Oct 31, 2012 (05:10 AM EDT)
Google's Play Store Closes In On iTunes
Read the Original Article at InformationWeek
Some news regarding the Google Play Store announced Monday barely registered under the excitement stirred by the brand new line up of Nexus devices. Google struck new content distribution deals with Time Warner Music, 20th Century Fox and Time, Inc. These deals give Google and its Play Store much broader access to content, including music, movies, TV shows, books, magazines and more.
Google said it is now working with the four major music labels, in addition to a wide array of independent labels. Google said more music, movies and other content will be added to the Google Play Store every day. It still has a long way to go before it reaches the number of tracks available from iTunes (and Amazon, for that matter), but this week's deals put Google on more even footing with its competitors.
[ Where else is Google gaining ground? Google Gmail Learns New Tricks. ]
Google reached another important milestone this week, too. The Google Play Store has topped 700,000 applications. Google still officially advertises 675,000 on its website, but a Bloomberg report suggested that the number has surpassed the 700,000 mark.
App availability has become a crucial battleground in determining the success of mobile platforms. Apple has long led the app charge with the iPhone App Store, which still garners the most interest from developers. Apple recently revealed that it has paid app developers more than $6 billion since the App Store launched in 2008.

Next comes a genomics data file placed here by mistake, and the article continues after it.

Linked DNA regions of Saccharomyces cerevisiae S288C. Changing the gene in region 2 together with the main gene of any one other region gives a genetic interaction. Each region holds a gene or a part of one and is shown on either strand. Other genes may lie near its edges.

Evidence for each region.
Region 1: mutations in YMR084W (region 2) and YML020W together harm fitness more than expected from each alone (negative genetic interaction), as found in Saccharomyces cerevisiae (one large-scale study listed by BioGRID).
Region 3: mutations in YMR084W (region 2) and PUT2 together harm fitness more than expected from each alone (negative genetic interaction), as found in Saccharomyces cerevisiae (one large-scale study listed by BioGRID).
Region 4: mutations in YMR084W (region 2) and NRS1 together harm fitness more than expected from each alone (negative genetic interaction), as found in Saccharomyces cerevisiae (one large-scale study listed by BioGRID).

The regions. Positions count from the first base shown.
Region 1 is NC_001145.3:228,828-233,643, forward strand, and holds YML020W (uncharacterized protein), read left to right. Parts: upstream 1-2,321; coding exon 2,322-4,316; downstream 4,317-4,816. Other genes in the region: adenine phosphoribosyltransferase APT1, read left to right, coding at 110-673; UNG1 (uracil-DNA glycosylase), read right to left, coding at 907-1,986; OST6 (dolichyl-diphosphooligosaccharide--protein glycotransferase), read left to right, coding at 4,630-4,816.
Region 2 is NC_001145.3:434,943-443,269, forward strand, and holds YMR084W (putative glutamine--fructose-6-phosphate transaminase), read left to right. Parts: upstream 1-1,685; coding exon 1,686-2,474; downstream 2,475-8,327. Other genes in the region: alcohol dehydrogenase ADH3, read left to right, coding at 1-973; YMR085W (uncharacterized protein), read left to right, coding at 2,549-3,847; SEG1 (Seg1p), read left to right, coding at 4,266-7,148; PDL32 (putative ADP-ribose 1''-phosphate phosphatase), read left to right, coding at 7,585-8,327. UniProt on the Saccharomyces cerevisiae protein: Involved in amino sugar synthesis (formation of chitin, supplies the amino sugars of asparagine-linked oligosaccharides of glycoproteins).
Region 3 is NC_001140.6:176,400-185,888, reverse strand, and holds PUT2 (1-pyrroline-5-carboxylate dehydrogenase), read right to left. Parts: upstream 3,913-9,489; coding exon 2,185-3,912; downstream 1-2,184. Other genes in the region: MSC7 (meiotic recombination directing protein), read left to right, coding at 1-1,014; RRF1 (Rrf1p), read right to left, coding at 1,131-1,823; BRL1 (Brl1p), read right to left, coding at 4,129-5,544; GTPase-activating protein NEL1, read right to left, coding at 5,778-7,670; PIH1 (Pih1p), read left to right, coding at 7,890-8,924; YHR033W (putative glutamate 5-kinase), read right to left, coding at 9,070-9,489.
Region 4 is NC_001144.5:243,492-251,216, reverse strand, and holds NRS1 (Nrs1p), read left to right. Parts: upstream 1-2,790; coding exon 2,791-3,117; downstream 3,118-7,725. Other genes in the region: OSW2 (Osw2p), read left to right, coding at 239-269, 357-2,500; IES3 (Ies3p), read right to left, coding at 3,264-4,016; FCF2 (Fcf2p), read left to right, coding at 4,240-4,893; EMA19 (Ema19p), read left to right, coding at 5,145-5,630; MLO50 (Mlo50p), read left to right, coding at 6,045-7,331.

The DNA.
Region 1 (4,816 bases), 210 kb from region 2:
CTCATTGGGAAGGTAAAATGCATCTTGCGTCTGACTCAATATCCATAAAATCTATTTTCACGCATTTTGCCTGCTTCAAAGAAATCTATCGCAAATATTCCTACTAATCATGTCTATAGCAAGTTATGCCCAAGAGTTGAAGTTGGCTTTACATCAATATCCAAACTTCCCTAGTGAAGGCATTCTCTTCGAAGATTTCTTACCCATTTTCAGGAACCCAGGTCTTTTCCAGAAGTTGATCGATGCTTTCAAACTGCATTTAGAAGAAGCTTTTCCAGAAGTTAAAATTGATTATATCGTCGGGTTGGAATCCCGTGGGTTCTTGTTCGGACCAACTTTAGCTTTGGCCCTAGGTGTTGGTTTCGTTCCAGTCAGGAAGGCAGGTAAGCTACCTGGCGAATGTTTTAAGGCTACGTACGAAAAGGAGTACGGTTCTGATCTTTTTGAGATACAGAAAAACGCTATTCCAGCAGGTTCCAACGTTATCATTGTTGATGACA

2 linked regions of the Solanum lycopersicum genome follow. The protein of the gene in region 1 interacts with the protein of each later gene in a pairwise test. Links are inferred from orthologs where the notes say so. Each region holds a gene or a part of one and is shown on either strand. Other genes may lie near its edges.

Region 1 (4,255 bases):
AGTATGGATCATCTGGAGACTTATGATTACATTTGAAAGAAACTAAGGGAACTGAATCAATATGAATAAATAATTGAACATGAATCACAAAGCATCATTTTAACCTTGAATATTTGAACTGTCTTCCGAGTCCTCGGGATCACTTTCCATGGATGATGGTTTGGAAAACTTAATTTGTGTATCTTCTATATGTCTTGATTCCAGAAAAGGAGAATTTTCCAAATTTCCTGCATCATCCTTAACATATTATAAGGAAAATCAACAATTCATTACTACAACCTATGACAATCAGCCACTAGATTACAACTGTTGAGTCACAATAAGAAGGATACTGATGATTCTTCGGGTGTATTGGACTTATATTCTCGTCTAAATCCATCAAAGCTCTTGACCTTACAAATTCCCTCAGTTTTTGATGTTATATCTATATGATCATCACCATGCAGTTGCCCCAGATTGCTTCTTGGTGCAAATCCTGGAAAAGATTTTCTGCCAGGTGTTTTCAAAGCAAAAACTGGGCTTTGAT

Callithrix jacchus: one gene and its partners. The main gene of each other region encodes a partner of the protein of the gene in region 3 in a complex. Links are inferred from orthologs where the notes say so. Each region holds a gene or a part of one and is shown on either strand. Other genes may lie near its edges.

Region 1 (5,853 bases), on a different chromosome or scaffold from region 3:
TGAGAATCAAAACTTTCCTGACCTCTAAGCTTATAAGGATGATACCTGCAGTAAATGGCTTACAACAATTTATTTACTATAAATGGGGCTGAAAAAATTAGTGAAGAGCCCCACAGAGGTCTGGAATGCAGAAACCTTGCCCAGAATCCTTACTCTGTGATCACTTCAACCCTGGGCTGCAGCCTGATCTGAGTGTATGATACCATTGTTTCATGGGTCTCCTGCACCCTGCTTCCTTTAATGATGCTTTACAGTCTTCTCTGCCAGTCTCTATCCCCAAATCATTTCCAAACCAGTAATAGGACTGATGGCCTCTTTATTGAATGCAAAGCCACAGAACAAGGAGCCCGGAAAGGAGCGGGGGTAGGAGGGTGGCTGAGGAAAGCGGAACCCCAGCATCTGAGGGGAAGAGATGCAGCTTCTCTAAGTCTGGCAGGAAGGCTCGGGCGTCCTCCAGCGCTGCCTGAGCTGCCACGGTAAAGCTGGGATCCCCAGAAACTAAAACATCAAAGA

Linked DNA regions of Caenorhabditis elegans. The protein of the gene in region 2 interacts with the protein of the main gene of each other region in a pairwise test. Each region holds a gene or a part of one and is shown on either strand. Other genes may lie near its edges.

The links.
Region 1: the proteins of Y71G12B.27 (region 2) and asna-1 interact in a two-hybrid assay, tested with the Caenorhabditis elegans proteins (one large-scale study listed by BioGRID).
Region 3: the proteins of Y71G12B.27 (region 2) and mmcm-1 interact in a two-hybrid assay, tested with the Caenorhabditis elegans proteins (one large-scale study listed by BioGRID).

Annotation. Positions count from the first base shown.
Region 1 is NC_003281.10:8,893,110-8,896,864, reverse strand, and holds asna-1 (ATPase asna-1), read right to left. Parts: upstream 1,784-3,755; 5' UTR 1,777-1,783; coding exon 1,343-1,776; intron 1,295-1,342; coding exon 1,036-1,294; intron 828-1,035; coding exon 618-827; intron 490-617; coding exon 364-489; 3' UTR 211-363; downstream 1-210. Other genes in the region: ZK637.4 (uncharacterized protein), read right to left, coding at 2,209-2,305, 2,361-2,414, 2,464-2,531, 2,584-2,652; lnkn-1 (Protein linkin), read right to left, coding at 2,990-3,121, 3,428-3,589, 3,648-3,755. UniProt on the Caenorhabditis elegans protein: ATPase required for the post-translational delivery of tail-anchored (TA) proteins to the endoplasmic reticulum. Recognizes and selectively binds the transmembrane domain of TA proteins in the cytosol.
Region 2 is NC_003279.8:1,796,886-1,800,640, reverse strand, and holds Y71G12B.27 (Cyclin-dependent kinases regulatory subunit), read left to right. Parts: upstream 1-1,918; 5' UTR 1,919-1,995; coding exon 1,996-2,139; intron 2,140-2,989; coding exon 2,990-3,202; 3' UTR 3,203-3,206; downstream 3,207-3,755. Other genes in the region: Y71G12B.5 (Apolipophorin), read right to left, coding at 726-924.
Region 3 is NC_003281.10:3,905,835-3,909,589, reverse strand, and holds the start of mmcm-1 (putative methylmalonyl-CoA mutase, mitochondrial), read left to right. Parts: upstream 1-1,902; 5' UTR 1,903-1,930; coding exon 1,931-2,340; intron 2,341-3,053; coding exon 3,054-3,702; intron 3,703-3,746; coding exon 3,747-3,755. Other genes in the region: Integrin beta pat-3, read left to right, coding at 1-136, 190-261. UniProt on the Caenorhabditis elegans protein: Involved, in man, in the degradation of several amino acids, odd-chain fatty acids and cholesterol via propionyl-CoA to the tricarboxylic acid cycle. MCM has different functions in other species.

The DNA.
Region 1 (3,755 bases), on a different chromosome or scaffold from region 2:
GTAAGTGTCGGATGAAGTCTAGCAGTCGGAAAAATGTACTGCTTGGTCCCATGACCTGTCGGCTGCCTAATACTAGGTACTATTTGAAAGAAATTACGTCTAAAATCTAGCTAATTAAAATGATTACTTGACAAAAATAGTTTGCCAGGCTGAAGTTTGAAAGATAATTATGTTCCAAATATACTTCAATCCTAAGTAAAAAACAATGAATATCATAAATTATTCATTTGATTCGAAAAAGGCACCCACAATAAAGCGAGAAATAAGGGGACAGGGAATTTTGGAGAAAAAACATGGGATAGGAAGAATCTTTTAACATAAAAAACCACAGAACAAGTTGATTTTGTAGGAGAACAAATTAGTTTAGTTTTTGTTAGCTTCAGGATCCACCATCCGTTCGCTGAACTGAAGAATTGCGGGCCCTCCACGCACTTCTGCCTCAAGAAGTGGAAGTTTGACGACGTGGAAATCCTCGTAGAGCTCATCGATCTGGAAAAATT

One of the reasons Palm's (now HP's) webOS platform failed is because it failed to gain traction with developers. RIM has done better with BlackBerry App World, but will effectively be resetting its app count to zero when it launches BlackBerry 10 next year.
Microsoft is a distant third when it comes to app supremacy. It revealed this week that the Windows Phone Store has more than 125,000 applications. Even though the bulk of them were written for Windows Phone 7, they will all run on Microsoft's new Windows Phone 8 platform.
Android activations already outpace iPhone activations by a wide margin. It will be interesting to see if the rate of Android app development surpasses that of iOS with a similar pace.
The battle continues.